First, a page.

Please don’t ever let this become ordinary

You know how things that once amazed and delighted you fade to ordinary over time? It happens with just about everything: jobs, clothing, marriage.

When I moved to Bali, I remember sucking in fragrant, moisture-laden air, staring enraptured into bottomless ravines, tasting foods that exploded with heat and thinking, “Please don’t let me ever take this for granted.” I’ve gotten comfortable here, but I’ve never lost the tingle of delight at the scents, the landscapes, and the bursts of fire on my tongue.

Early on, I learned to ask for “Not spicy, please,” whenever I ordered Balinese fare. There’s one memorable eating adventure that still makes me giggle. I’d pointed to the word Rujak on the menu and asked the server what it was.

“Fruit salad,” she replied.

“Safe,” I thought. Little did I know the sweet papaya, pineapple, banana, and watermelon would be served drowned in a dressing heavily laced with cayenne pepper!

I’ll admit, though, there is one thing that did fade over time.

I was curious about the whistling I heard daily. It wasn’t raspy, electrical-wire-humming sound that cicadas make. This was pure, melodious, and it went on continuously for around thirty minutes every morning. One day I was having coffee with my neighbor and there it was. The whistling.

“What makes that sound?” I asked.

“What sound?” It had faded into background noise for her.

“The whistling,” I said.

“Oh, that. It’s just birds.”

Whistling birds circling over my Bali garden

I accepted her explanation and thought little more about it. Nine years later, I sat down to lunch with an expat friend who had lived in Asia most of her adult life. I’d watched the birds circling and whistling that morning and was mesmerized anew by their disciplined flight pattern and ceaseless sound. Once again, I wondered what kind of bird it was. No amount of Google searching on my part had turned up any evidence. She answered immediately.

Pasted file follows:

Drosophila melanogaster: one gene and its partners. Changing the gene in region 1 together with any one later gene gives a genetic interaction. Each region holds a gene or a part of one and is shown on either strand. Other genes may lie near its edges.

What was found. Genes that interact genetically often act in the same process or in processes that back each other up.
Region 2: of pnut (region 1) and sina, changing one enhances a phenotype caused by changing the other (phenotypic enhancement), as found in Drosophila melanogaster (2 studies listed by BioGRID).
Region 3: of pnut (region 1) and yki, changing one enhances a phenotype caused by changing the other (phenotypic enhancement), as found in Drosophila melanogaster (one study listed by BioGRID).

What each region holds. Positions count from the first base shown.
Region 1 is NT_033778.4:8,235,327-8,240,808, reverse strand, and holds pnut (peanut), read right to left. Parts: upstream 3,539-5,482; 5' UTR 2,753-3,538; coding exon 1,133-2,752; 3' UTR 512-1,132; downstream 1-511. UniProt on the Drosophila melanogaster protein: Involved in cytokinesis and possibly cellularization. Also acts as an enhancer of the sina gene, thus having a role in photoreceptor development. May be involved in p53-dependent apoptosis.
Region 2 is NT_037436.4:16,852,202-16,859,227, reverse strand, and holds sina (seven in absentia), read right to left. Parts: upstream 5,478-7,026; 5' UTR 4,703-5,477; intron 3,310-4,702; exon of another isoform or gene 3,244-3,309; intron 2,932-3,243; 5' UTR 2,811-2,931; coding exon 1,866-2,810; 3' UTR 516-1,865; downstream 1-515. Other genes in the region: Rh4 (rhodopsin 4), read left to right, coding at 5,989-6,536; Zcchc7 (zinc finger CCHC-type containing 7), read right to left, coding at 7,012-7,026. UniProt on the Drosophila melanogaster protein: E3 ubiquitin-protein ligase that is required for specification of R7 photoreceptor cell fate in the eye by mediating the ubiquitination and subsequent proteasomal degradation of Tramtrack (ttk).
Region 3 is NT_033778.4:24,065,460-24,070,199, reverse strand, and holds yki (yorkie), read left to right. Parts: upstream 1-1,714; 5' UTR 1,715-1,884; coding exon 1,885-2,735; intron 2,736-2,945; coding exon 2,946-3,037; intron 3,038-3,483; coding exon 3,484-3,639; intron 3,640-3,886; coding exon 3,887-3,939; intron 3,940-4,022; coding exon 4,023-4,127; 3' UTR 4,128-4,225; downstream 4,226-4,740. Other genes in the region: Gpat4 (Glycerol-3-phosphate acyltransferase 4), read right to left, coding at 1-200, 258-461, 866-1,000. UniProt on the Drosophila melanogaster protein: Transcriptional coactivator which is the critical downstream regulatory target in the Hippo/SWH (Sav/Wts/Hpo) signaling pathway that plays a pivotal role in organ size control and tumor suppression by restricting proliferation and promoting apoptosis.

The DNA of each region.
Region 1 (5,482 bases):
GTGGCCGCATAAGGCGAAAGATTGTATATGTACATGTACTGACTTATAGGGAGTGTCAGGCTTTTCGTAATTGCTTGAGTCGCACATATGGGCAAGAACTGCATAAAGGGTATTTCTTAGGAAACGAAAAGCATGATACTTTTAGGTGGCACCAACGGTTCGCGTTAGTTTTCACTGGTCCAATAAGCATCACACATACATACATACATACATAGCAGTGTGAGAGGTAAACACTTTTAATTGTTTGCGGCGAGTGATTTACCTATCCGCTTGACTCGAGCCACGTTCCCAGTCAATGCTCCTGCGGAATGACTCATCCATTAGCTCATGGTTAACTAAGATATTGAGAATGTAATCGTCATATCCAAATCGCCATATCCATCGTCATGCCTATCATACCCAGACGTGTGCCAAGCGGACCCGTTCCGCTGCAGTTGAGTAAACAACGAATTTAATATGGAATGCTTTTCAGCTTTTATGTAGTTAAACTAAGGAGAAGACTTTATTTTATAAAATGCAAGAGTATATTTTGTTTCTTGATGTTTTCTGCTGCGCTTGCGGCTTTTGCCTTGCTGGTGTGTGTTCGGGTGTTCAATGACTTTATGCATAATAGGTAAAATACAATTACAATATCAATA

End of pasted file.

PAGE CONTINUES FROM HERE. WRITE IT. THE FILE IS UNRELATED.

“They’re a kind of pigeon – like homing pigeons. They’re trained to fly in circles.” I quizzed her for more but she shrugged and said that was all she knew.

Later that afternoon, I refined my Google search and this time hit pay dirt. It was one of those mind blowing moments of discovery.

Wikipedia told me that whistling pigeons have been used in China since at least the Ching Dynasty (1644 – 1912) and are also popular in Japan and Indonesia. But wonder of wonders, the birds aren’t born whistling. Tiny, lightweight whistles, painstakingly carved, are sewn into their tail feathers. The sound changes with the speed and direction of flight.

Photos from China Today

I was instantly obsessed and had to learn more. Who makes the whistles? How are the birds trained? This video answered all of those questions and several others I hadn’t thought to ask.

It seemed the flock that circled my garden was the only one of its kind in town. Over the past year of lockdown however, with time on their hands, it sounds like others may have gotten into whistle carving and pigeon training. Now there’s a new school that circles high over my back garden as well. (Pigeons. A band, dropping, flight, kit, loft, passel, plague, school – notice I resisted using plague for obvious reasons!)

The practice in China has diminished due to increasing urbanisation and regulation. I understand why. It’s a noisy hobby.

Ubud is more laid-back. People here can raise anything they want. Across the street from me in the town’s center, a family keeps chickens in makeshift coops on their flat rooftop. When the humidity is high and the wind is right, I’m keenly aware of the pig farm a block away.

It’s the complexity. The element of surprise. The strict rituals of Bali Hinduism nudged up against the relaxed approach to the rest of life that keeps amazement and delight alive in me. There will always be a mind-blowing vista to discover, a suspicious cuisine to sample, a new perspective on an old idea to explore.

Ordinary? I should say not. Extraordinary? Absolutely – like falling in love again with each sunrise.

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